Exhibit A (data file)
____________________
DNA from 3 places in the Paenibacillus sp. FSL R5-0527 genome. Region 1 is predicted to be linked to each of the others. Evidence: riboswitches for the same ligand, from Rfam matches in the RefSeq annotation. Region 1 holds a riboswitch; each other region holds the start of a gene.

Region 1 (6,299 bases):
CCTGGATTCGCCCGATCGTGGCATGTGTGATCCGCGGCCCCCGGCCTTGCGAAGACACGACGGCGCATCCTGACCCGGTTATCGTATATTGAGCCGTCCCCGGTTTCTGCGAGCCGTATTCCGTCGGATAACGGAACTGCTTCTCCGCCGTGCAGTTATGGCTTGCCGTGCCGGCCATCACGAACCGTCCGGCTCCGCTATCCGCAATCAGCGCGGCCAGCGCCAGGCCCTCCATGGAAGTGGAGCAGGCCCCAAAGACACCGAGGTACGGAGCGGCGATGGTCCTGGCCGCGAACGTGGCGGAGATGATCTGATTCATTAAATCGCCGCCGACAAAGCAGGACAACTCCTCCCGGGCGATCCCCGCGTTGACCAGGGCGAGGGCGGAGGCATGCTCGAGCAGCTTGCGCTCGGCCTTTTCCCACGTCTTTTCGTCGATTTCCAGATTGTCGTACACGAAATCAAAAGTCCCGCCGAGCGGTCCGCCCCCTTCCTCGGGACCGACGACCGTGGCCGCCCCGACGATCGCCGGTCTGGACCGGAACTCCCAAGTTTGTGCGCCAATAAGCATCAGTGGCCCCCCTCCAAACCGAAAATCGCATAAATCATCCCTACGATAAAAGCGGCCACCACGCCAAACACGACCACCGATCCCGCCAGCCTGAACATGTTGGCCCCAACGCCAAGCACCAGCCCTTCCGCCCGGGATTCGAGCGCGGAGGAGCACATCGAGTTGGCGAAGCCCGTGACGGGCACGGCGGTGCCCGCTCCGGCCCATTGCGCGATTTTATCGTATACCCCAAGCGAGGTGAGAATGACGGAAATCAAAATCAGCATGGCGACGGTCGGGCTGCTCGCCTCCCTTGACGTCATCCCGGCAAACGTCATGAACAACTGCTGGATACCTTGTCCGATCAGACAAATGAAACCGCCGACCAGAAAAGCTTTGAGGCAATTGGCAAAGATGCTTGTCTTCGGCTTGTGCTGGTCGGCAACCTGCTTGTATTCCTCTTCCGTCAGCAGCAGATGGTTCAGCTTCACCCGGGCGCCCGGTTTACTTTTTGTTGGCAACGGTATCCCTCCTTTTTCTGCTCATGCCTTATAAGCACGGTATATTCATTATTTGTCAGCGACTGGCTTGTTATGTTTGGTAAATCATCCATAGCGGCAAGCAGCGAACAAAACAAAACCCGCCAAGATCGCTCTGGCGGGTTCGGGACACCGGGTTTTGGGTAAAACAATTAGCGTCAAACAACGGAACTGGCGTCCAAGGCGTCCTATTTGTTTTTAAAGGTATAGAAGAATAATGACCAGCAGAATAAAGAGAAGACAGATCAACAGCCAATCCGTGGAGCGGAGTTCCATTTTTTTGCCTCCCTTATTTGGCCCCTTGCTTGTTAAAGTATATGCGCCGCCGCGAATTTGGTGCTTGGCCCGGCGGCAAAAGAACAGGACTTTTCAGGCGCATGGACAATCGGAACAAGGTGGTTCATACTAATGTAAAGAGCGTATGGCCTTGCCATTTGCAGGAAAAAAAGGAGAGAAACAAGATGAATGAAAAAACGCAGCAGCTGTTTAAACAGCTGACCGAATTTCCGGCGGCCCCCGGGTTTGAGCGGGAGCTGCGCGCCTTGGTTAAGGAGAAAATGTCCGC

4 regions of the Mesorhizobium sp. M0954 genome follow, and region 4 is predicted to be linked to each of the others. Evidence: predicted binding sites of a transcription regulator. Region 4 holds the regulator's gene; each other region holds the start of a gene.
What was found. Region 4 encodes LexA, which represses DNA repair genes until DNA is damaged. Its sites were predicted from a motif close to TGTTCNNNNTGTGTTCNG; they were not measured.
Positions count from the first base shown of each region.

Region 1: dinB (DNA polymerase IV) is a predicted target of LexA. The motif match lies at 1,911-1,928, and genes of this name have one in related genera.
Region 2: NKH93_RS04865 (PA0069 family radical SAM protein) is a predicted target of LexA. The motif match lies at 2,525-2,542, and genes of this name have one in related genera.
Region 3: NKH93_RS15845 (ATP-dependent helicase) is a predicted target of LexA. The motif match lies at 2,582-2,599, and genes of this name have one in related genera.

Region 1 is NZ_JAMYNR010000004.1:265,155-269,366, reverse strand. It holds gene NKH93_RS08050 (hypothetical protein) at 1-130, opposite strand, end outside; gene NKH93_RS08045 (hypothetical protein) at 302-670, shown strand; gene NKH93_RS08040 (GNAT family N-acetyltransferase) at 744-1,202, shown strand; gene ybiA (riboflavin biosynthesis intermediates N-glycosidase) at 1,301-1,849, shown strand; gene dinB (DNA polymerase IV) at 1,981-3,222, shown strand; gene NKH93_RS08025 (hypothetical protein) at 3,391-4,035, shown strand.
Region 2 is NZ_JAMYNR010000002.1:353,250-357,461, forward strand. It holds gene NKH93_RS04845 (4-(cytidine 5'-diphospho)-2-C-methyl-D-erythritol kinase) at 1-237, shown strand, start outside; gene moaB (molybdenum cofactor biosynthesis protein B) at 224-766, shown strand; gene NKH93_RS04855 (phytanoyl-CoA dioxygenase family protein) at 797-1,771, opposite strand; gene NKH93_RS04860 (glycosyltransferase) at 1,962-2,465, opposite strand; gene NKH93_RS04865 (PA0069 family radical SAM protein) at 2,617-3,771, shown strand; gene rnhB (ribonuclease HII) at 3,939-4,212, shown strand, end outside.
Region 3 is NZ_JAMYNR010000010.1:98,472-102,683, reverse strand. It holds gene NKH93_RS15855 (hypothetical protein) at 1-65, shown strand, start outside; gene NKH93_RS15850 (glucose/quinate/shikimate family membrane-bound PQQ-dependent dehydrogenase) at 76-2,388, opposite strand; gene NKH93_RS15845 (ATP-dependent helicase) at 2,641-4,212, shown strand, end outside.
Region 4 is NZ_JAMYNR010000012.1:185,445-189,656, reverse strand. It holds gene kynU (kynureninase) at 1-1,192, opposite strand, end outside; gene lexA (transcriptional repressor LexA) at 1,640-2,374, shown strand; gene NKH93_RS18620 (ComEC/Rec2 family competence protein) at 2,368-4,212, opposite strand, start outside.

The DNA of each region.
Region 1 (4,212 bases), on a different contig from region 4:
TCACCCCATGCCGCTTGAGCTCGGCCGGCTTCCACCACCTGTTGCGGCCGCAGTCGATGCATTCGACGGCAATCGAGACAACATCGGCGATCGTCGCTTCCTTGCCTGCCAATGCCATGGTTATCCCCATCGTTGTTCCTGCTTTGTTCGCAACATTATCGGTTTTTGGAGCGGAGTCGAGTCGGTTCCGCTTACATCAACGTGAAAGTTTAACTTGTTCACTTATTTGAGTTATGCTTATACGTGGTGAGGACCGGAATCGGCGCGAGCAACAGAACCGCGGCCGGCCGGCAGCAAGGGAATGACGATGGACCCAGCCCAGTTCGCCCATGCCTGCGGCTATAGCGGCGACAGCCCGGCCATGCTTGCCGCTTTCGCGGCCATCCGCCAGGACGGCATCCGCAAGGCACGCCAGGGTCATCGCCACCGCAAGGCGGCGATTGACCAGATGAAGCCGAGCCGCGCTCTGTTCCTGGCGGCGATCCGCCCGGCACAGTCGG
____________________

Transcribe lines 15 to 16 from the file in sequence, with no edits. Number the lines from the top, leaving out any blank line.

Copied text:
Region 1 (4,212 bases), on a different contig from region 4:
TCACCCCATGCCGCTTGAGCTCGGCCGGCTTCCACCACCTGTTGCGGCCGCAGTCGATGCATTCGACGGCAATCGAGACAACATCGGCGATCGTCGCTTCCTTGCCTGCCAATGCCATGGTTATCCCCATCGTTGTTCCTGCTTTGTTCGCAACATTATCGGTTTTTGGAGCGGAGTCGAGTCGGTTCCGCTTACATCAACGTGAAAGTTTAACTTGTTCACTTATTTGAGTTATGCTTATACGTGGTGAGGACCGGAATCGGCGCGAGCAACAGAACCGCGGCCGGCCGGCAGCAAGGGAATGACGATGGACCCAGCCCAGTTCGCCCATGCCTGCGGCTATAGCGGCGACAGCCCGGCCATGCTTGCCGCTTTCGCGGCCATCCGCCAGGACGGCATCCGCAAGGCACGCCAGGGTCATCGCCACCGCAAGGCGGCGATTGACCAGATGAAGCCGAGCCGCGCTCTGTTCCTGGCGGCGATCCGCCCGGCACAGTCGG